Then . . . . . . and now
Everyone's favourite convicted murderer!
Yes, he's tall, handsome (at least in his old pictures), recently escaped from prison, wanted by the Ministry of Magic, the Muggle please-men, and the Dementors, and can change into a big shaggy black dog at will. No wonder everyone loves him.
Through at least half of the Prisoner of Azkaban, Harry (and nearly everyone else) believes that the big black dog following him is a death omen. In fact, for those who didn't know, a big black spectral dog with glowing eyes has been considered a death omen in areas of Britain for centuries. Sometimes it's supposed to be an incarnation of the devil, as when a large ominous black dog entered a church and left scorch marks where his paws pushed on the door, if I remember the story correctly. In some superstitions, when you see this dog, that doesn't necessarily mean you will die, as long as you don't tell anyone about it for a year and a day. However, in not one of the compilations of British folklore that I've read is it ever referred to as the Grim – but it some parts of Britain it is called Padfoot.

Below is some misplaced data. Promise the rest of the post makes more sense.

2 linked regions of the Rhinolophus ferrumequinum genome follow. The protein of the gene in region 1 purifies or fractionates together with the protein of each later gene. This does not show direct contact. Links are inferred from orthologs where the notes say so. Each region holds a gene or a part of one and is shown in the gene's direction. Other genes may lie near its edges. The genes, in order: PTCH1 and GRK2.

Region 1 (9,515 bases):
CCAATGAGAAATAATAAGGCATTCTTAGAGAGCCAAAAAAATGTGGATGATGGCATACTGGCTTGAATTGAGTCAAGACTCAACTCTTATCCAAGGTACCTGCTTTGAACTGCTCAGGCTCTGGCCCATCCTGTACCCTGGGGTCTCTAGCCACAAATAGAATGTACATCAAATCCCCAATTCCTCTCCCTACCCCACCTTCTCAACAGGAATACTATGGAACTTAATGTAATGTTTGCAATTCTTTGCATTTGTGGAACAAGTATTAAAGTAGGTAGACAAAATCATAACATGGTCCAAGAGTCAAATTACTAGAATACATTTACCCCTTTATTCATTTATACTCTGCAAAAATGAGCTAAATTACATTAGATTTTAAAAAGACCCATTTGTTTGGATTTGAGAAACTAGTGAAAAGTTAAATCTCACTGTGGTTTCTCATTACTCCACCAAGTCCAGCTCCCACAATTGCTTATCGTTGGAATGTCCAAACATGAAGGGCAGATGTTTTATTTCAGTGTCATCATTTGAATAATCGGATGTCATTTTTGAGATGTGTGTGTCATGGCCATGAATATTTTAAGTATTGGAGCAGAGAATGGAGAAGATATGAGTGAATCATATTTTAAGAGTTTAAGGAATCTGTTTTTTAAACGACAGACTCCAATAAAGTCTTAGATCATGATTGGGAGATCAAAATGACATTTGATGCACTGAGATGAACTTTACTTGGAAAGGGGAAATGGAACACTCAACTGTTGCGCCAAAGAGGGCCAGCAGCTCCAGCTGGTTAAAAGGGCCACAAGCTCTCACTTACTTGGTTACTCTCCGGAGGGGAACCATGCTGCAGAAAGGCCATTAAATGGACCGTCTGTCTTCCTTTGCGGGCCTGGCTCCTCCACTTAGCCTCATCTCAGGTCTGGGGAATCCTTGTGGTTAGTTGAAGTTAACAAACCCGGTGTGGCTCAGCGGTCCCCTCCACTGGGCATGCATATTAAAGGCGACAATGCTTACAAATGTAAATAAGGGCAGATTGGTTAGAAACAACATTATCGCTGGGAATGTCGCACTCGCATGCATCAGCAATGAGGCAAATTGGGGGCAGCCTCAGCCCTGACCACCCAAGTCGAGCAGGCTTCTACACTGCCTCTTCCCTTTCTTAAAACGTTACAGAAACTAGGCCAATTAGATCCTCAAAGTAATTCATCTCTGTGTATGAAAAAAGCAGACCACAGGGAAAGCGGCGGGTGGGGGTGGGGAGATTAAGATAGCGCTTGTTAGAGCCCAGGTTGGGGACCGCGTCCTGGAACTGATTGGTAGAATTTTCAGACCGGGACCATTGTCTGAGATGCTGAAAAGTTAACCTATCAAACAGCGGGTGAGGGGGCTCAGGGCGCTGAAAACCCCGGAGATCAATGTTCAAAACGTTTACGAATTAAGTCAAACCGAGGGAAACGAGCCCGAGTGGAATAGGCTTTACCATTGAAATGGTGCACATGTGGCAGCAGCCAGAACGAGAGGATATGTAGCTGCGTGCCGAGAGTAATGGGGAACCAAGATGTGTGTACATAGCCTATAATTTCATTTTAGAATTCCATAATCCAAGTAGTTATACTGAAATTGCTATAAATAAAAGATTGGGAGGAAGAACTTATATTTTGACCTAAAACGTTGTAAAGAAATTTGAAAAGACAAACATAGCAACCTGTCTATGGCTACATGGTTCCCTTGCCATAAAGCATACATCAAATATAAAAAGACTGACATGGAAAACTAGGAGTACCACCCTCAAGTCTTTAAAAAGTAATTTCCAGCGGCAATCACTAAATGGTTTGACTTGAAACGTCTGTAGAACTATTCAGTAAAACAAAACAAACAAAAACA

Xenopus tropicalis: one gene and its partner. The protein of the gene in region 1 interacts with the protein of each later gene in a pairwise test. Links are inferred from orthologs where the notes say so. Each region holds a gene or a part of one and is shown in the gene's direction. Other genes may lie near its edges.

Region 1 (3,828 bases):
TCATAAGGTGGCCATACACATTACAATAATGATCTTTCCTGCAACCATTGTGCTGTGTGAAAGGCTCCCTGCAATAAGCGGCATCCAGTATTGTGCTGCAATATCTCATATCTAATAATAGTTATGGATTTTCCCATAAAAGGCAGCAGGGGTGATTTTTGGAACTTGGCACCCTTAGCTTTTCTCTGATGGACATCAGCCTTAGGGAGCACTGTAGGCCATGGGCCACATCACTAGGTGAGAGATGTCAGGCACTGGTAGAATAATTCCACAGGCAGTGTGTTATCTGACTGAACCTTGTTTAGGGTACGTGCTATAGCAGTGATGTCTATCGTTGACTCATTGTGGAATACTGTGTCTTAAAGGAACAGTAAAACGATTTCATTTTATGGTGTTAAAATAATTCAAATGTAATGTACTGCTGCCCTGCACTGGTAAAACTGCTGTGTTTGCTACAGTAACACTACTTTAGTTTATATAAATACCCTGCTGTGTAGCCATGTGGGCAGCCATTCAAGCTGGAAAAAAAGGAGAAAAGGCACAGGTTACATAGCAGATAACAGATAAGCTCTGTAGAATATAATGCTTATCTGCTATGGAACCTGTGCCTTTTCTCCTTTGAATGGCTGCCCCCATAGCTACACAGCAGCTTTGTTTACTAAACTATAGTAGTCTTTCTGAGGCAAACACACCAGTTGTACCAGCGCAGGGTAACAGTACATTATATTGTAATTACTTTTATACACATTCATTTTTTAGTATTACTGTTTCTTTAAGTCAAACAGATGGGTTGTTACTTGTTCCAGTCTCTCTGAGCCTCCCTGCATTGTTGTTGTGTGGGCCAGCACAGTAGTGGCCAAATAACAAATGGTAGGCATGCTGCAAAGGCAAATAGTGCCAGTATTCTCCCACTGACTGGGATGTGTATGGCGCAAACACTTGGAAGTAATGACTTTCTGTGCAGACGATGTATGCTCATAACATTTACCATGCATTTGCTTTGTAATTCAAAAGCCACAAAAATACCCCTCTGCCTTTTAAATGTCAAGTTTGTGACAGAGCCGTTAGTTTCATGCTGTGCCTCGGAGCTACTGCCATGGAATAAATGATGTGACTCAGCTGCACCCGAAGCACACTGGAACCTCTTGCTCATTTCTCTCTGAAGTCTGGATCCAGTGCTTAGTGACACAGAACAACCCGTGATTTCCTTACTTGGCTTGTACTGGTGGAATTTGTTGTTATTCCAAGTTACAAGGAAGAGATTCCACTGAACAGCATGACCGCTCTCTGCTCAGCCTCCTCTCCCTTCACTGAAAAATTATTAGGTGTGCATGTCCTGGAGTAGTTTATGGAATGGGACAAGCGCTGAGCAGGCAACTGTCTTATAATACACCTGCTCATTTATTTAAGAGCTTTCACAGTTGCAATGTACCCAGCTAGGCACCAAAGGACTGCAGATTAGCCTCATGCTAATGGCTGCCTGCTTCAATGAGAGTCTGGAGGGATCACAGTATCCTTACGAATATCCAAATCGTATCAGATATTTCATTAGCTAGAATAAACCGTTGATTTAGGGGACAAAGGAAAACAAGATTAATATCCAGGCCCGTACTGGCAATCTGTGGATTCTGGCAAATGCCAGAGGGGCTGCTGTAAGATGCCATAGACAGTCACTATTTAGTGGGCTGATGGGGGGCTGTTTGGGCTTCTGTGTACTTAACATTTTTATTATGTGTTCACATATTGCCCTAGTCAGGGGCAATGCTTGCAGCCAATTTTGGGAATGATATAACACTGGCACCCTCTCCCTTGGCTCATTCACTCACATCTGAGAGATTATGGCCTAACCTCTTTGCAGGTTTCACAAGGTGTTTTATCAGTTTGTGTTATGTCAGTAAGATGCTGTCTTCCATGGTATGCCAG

While the dog never ended up being a death omen for Harry, I can't help wondering if he just might be such an omen for himself. Wouldn't that be the plot twist. While we can hope this won't happen, he certainly does put himself in life-threatening situations.